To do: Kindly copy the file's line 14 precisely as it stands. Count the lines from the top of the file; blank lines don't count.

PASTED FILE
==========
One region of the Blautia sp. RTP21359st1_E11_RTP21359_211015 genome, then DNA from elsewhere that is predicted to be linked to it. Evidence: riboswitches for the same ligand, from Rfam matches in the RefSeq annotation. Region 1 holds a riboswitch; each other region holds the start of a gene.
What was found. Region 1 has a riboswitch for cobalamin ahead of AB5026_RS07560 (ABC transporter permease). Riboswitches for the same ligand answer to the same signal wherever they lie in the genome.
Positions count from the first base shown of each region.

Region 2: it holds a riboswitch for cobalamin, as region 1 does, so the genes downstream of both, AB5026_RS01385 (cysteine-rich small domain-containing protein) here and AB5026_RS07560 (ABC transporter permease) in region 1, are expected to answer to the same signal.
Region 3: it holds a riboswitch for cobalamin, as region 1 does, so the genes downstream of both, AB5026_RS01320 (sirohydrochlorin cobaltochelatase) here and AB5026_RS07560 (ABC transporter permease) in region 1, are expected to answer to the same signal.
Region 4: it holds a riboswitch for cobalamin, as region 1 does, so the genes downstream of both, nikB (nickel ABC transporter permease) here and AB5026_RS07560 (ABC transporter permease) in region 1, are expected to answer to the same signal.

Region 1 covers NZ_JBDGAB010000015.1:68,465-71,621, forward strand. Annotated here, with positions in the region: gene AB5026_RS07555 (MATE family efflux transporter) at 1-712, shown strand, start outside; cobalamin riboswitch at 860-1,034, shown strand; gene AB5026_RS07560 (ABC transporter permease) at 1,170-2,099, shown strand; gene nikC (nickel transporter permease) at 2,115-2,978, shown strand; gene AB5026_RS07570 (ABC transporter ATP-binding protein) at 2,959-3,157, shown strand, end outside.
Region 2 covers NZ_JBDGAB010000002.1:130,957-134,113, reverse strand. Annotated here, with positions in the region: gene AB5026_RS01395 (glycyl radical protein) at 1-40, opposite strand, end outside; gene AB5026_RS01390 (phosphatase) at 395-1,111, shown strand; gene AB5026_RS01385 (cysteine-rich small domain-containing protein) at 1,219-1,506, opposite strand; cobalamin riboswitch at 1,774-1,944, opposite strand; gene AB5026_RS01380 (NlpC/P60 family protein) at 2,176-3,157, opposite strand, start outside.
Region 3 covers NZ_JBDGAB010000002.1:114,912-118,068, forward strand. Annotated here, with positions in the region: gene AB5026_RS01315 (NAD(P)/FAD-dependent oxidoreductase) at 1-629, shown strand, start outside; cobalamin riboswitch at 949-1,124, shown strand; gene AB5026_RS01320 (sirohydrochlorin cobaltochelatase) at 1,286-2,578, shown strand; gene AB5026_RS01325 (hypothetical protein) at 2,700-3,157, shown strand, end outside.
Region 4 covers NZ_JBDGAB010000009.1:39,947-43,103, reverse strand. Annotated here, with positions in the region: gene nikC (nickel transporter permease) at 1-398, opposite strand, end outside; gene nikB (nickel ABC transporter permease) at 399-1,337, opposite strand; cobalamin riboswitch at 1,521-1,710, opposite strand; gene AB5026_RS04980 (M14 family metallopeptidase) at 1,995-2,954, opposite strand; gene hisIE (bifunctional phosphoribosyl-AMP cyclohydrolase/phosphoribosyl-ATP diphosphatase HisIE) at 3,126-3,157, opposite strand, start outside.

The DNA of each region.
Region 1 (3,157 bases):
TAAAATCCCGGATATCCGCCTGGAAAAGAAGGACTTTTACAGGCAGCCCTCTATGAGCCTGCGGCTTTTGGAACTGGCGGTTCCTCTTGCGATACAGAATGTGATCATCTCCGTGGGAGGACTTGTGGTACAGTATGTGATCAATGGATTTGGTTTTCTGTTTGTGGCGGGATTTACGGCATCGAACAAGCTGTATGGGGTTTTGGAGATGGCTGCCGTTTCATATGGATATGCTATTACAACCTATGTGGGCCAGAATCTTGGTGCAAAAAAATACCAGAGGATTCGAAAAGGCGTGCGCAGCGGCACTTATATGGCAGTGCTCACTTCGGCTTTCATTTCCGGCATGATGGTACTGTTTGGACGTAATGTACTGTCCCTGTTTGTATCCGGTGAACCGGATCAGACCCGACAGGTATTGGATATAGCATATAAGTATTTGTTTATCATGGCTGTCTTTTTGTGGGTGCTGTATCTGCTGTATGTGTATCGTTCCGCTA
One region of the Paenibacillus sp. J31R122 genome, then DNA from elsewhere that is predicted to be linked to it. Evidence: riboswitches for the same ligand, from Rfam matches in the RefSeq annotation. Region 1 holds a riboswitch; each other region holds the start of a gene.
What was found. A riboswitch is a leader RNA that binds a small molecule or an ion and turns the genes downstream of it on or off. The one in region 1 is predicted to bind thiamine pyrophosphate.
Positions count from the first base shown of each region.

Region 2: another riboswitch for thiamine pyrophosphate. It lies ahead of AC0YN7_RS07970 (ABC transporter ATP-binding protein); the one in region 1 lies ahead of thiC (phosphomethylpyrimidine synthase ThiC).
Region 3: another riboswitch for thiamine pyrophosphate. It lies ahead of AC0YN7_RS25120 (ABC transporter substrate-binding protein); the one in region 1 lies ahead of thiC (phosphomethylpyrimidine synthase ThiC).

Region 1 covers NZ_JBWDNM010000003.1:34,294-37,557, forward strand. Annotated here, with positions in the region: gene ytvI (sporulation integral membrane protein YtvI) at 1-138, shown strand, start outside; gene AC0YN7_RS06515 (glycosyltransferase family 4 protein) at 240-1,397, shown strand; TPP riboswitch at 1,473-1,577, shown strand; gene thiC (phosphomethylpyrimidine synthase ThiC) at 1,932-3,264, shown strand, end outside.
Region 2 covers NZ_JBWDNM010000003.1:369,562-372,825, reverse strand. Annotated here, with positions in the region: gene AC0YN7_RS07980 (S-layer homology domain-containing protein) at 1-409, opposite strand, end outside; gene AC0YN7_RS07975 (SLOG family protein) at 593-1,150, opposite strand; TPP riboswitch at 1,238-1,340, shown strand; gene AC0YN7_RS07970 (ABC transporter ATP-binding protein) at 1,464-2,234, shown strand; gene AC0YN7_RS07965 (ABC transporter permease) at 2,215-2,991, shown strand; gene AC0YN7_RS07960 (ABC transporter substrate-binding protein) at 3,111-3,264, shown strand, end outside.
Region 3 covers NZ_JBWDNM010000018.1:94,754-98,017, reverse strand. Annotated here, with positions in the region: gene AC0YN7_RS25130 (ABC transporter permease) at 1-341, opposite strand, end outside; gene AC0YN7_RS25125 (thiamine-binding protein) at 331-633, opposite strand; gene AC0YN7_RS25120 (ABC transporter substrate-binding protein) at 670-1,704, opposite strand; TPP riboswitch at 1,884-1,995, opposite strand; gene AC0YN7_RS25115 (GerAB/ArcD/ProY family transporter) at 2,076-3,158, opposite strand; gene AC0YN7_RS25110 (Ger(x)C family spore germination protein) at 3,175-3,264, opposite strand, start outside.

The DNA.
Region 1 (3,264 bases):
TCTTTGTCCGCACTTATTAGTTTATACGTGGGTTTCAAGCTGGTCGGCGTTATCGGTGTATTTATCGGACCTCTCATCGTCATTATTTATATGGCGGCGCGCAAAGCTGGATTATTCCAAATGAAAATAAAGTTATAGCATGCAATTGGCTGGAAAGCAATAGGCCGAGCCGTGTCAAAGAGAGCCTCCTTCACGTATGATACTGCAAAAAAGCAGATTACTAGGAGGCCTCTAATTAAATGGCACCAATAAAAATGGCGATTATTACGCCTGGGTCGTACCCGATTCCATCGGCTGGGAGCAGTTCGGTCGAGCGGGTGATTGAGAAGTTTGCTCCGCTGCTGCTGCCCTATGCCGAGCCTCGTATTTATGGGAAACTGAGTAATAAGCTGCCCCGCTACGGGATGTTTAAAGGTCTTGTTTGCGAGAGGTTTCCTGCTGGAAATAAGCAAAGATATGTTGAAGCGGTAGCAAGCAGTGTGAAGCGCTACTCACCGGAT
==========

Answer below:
One region of the Paenibacillus sp. J31R122 genome, then DNA from elsewhere that is predicted to be linked to it. Evidence: riboswitches for the same ligand, from Rfam matches in the RefSeq annotation. Region 1 holds a riboswitch; each other region holds the start of a gene.